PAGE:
Really depends on how you shoot.
I use APS-C & full frame with a 150-600 and a 300 F4L. I do tons of birding, weekly pretty much. I go about it several ways, sometimes from a blind up and close, sometimes it's from trails, stalking and walking, sometimes I'm just scouring the shore line, sometimes I just go out to a location in the marsh early and wait for them to come to me. But from my own experience, I went from the 150-600 to the 300 F4L, because my habits shifted me towards using the shorter lens because I found myself working to be closer to the subjects more and more, and so I didn't need the extra reach. Lately I've been using just a 7D (APS-C) and 300F4L IS and that's it. I find it's plenty of reach. A full frame equivalent would be a full frame camera and a 500 F4 to get the approximate field of view and same aperture speed, and that would cost a lot more money. So for budget, I've kept it simple with APS-C and 300mm. I was using APS-C & 600mm from the 150-600 and I loved having all that reach, but I found I was too close after changing my approach to birding/wildlife, and so I didn't need as much reach, so I started using my full frame with the 150-600. I realized I was doing that just so I could still shoot at 600mm for the sake of shooting my 150-600 at 600. Kind of silly, but upon reflection that is what I was doing--justifying the 600mm basically to myself. So I started shooting with a 200mm & a 1.4x TC (280mm). I used it a bunch and found I really liked it on APS-C. So I picked up the 300 F4L IS. And now it's basically all I shoot and my 150-600 hasn't been out in a long time. The beauty of the 300 F4L IS is that it can focus so closely, so I'm not "too close" for use, yet still lighting fast on focus, F4 for speed, sharp wide open, and has image stabilization. If I want more pixels on target, I can throw a TC in there for a 420mm F5.6 with image stabilization as well. And on APS-C, that's a lot of reach. I bought my 300 F4L IS for $550 used from KEH.com with a warranty.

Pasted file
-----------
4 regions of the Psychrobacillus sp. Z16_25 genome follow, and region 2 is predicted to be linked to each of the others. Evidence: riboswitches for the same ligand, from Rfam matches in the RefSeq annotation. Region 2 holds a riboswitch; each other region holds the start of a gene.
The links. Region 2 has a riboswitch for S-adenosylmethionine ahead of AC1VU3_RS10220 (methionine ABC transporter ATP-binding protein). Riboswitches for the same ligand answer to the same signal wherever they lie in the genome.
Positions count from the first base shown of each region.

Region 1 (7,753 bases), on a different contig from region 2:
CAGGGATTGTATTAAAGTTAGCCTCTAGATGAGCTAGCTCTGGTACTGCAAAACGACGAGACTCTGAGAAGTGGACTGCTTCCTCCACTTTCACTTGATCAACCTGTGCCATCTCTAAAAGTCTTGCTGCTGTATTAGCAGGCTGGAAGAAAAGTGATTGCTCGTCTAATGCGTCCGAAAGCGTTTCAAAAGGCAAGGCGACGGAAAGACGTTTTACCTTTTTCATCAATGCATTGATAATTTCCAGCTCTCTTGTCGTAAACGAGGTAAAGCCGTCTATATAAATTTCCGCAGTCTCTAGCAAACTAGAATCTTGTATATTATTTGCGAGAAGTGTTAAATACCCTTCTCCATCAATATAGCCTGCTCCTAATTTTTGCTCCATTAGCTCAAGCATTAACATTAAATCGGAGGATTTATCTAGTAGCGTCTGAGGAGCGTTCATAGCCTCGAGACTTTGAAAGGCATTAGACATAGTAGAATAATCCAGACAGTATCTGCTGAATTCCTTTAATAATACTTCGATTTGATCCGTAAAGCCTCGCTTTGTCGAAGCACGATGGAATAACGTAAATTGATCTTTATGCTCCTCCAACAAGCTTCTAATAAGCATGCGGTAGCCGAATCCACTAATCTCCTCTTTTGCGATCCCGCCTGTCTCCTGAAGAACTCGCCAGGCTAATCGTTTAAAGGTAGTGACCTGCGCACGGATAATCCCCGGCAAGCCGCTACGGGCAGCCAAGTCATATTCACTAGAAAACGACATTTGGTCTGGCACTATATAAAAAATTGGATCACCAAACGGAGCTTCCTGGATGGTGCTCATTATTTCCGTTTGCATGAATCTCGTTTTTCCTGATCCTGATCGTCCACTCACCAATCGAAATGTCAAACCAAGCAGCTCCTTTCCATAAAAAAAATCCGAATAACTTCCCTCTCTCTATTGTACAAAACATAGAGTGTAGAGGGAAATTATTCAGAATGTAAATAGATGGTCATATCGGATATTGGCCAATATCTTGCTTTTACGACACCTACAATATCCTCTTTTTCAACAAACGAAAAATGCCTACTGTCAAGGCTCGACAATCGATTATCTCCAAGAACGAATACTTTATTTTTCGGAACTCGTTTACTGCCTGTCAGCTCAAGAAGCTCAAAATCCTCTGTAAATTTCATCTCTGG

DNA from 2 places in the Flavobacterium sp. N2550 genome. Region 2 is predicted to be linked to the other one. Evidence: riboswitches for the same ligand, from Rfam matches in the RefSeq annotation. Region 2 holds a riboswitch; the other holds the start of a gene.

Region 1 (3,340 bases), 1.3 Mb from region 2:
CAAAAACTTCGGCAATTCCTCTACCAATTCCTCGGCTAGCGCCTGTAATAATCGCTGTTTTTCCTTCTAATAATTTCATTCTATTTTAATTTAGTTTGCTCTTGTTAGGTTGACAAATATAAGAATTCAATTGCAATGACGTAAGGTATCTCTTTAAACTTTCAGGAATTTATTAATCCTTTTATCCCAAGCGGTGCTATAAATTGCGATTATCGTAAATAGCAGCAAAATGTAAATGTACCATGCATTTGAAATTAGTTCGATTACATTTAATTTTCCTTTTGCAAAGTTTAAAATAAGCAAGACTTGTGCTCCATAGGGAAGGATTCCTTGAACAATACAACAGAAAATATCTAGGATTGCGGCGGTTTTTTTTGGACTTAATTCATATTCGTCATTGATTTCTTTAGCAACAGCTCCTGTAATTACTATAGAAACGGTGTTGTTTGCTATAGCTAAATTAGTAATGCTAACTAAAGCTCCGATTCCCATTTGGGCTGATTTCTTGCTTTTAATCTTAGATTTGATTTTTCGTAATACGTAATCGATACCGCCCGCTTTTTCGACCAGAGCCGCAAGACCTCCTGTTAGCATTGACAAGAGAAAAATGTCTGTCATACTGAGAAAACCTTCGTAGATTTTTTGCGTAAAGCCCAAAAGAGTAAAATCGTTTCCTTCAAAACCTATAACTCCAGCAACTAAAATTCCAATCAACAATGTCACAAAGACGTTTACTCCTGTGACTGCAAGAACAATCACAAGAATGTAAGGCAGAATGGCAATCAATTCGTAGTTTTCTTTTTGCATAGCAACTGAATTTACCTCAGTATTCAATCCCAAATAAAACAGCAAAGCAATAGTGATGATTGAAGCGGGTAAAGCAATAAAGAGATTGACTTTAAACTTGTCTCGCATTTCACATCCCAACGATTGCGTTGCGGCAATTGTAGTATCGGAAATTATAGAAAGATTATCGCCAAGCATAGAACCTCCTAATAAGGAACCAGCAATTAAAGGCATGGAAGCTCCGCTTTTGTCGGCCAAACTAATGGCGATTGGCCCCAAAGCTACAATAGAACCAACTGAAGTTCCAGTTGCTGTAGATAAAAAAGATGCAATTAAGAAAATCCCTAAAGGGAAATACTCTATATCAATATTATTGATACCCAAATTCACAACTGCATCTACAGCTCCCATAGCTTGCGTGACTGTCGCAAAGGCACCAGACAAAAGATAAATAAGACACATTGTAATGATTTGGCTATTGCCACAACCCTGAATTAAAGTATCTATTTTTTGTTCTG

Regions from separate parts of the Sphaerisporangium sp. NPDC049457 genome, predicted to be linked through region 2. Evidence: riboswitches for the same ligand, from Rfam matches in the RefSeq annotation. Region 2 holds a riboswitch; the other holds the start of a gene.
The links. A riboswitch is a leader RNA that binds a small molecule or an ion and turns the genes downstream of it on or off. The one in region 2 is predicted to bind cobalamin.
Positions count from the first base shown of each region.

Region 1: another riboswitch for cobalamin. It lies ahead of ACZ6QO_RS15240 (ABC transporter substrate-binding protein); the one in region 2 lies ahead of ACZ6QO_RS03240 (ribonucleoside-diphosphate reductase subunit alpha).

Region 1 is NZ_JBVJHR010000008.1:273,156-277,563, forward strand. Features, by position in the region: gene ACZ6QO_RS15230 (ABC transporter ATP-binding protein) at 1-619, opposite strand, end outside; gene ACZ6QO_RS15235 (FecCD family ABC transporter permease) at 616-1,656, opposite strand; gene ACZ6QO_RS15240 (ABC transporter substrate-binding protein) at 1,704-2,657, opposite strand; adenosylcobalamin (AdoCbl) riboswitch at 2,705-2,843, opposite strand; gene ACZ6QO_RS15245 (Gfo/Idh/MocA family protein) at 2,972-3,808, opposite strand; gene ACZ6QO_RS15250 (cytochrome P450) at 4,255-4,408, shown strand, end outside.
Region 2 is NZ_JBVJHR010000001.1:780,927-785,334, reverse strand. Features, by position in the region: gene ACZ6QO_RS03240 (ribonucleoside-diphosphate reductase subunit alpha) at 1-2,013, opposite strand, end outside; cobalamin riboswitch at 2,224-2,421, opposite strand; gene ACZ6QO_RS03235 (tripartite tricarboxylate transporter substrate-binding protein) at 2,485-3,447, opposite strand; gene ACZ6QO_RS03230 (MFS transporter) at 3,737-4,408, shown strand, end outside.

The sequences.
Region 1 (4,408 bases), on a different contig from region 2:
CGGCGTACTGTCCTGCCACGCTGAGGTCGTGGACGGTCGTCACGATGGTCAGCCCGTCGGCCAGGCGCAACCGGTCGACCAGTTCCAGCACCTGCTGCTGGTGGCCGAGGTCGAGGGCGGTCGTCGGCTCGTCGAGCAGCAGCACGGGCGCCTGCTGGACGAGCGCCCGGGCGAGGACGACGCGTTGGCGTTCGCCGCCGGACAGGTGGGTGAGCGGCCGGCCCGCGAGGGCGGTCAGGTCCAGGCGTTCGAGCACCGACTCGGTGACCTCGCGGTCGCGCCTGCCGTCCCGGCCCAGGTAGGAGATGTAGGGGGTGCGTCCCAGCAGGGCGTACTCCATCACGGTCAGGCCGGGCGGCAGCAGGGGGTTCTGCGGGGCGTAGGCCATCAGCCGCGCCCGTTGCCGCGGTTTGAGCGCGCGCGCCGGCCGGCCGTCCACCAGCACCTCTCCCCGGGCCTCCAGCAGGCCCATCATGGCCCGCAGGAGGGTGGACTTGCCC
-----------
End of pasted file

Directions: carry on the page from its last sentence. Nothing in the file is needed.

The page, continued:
Feel free to look at my image gallery or flickr to see what kind of birding I get, as an amateur.
There are days I think to myself, "I really should have brought my 600mm today." But, then I think about it, and it's so infrequently that I don't really think it matters to me much. So I will eventually probably just sell my 600mm. As much as I want a long lens from time to time, I also don't want to deal with carrying it. The 150-600's are really nice in that they are light weight and small for what they are, so I keep mine around for that reason. Ideally I want a 400 F2.8 for my "big lens." I can always feed it TC's and get a 560 F4 or a 800 F5.6, and I'd rather have that speed for focus purposes. That's the rub with the 150-600, the aperture is f6.3 wide open at 600mm, so it's going to not have the best AF performance in poor light. F2.8 will focus better. When it comes to flight, I put all the emphasis on focus. So a shorter, faster lens is what I'd want.
Ideally, if I had a big budget, I'd want a 5DSR and a 500F4L (no need for IS for me on that one, it would be for in flight, otherwise, on a gimbal anyways). The 5DSR because the resolution lets you have the pixel density of an APS-C, but with a wide field of view thanks to being full frame, along with no AA filter, for more details. The lenses because they're of the best quality you can get and perform great with TC's (700 F5.6 being a great setup). But, heavy setup, big, bulky, and costly.
One thing for sure, I rarely need 70mm or 100mm when I'm birding or looking at wildlife. Personally, I always take a 2nd camera with a wide lens on it. My dedicated birding setup is a prime. I take a minor 2nd body with me with a wide lens for the moments I want to capture something huge or very close. I generally take my EOS-M + 22mm F2 as my sidekick (so small, light, compact, and wide and fast).
Again, it's all about what you do, how you do it, and what your experiences are. I went backwards from 600mm to 300mm to have a smaller, lighter, faster setup. But that's because I get so close now. I'm sure the moment I went to Washington in April to do Eagles, I'd be begging for a 500mm or 600mm and my 300 would sit in a bag, since you can't get near them across a river!